China PPI signals higher global inflation

Enda Curran

Higher prices for raw materials and supply bottlenecks are boosting producer prices, which could eventually show up in consumer indexes abroad.

Bryant Chan’s factory in Heyuan, in China’s Guangdong province, turns out Nerf guns, LeapPad toy tablets, and other playthings for major U.S. brands, as well as electronics, such as a gadget that can capture data on golf swings. The president of Hong Kong-based Wynnewood Corp., Chan has seen prices for paint, screws, springs, solvent, metal, batteries, and packaging rise as much as 15% this year. Plastic resin has climbed up to 40%. “To put it very simply, everything has gone up in price,” he says. “This increase has been much steeper and across a broader range of categories than we have typically experienced.”

To illustrate, Chan breaks down the contents of the company’s trail camera, a device used by hunters and wildlife photographers. The electronics, which make up 40% of its production costs, are now about 10% more expensive. Packaging, which represents one-tenth of costs, has seen a 10% increase. And while plastic accounts for only 2% of the production costs, the surge in resin has had a noticeable impact. When the higher input prices are added up, the camera is now 6% more expensive to make.

China’s factories have spent months absorbing shocks, including soaring prices for raw materials, a scramble for semiconductors, and even the blockage of the Suez Canal. Now manufacturers are starting to pass on their rising input costs to overseas customers, adding to global inflation pressures.

China’s producer price index (PPI) climbed by the most since 2017 in April, with everything from big-ticket items like oil and metal to components such as screws and cardboard all shooting up. On the other side of the Pacific, a U.S. gauge of prices for imported goods from China rose 1.8% in March from a year ago, the biggest gain in almost nine years.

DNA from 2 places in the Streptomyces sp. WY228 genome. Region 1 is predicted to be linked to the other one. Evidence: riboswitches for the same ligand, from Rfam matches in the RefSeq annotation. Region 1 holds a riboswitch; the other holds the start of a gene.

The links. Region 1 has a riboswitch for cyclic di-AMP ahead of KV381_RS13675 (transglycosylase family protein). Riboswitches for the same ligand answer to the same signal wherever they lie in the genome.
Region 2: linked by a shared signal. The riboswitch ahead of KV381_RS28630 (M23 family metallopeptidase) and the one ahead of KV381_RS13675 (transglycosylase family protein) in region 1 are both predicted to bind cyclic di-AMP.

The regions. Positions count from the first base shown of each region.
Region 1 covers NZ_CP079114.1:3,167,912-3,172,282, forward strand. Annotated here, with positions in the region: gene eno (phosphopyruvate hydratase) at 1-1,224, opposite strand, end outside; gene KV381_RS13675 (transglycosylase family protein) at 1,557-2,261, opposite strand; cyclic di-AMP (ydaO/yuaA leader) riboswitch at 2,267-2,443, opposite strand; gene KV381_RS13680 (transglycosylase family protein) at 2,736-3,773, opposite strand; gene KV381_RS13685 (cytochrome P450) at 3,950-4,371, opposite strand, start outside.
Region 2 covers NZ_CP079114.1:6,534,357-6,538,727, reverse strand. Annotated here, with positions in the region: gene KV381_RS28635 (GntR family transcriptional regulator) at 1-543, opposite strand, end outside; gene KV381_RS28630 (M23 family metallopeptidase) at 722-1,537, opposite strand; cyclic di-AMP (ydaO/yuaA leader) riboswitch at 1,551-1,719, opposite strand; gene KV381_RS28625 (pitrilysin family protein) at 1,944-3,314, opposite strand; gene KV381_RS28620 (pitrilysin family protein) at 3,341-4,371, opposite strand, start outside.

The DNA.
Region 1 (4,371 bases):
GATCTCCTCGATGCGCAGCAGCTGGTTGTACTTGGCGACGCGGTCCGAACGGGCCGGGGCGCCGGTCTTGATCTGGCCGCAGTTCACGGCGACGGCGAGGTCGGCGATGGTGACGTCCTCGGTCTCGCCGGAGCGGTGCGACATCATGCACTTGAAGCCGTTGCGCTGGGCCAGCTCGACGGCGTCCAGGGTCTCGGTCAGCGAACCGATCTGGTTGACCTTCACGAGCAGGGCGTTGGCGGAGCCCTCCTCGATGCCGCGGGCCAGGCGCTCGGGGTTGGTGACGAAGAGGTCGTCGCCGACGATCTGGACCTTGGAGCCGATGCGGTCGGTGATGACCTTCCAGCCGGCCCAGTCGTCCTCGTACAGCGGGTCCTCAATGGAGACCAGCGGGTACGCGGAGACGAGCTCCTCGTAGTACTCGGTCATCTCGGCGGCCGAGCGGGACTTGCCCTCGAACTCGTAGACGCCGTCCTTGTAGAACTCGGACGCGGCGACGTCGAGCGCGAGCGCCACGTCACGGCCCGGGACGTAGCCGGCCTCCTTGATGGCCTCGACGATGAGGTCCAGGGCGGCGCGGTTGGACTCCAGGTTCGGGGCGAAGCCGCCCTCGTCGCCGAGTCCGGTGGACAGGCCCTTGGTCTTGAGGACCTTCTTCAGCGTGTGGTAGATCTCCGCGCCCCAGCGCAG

The big unknowns are how durable these higher costs will prove to be and how much of China’s price pressures will eventually flow to the world’s consumers. If supply chain disruptions caused by the Covid-19 pandemic do smooth out—and once we get past the data distortion caused by last year’s pandemic-depressed prices—the inflation might dissipate.

A sharp divergence in input and output prices for China’s producers indicates costs aren’t being passed all the way through just yet. Raw material prices rose 15.2% in April from a year ago, the latest PPI report shows, which was more than the 5.4% increase for manufactured goods. The official manufacturing purchasing managers index for April also showed input prices running far hotter than output prices.

Manufacturers are looking for workarounds and cost savings to avoid raising prices, according to Christopher Tse, chief executive officer of Musical Electronics Ltd., a Hong Kong-based company that makes Bluetooth speakers and high-power home stereo systems for the U.S. market, among other products. “In the end, if we have no choice, we have no choice,” he says. “But we will try everything to save costs instead of passing too much to our customers.”


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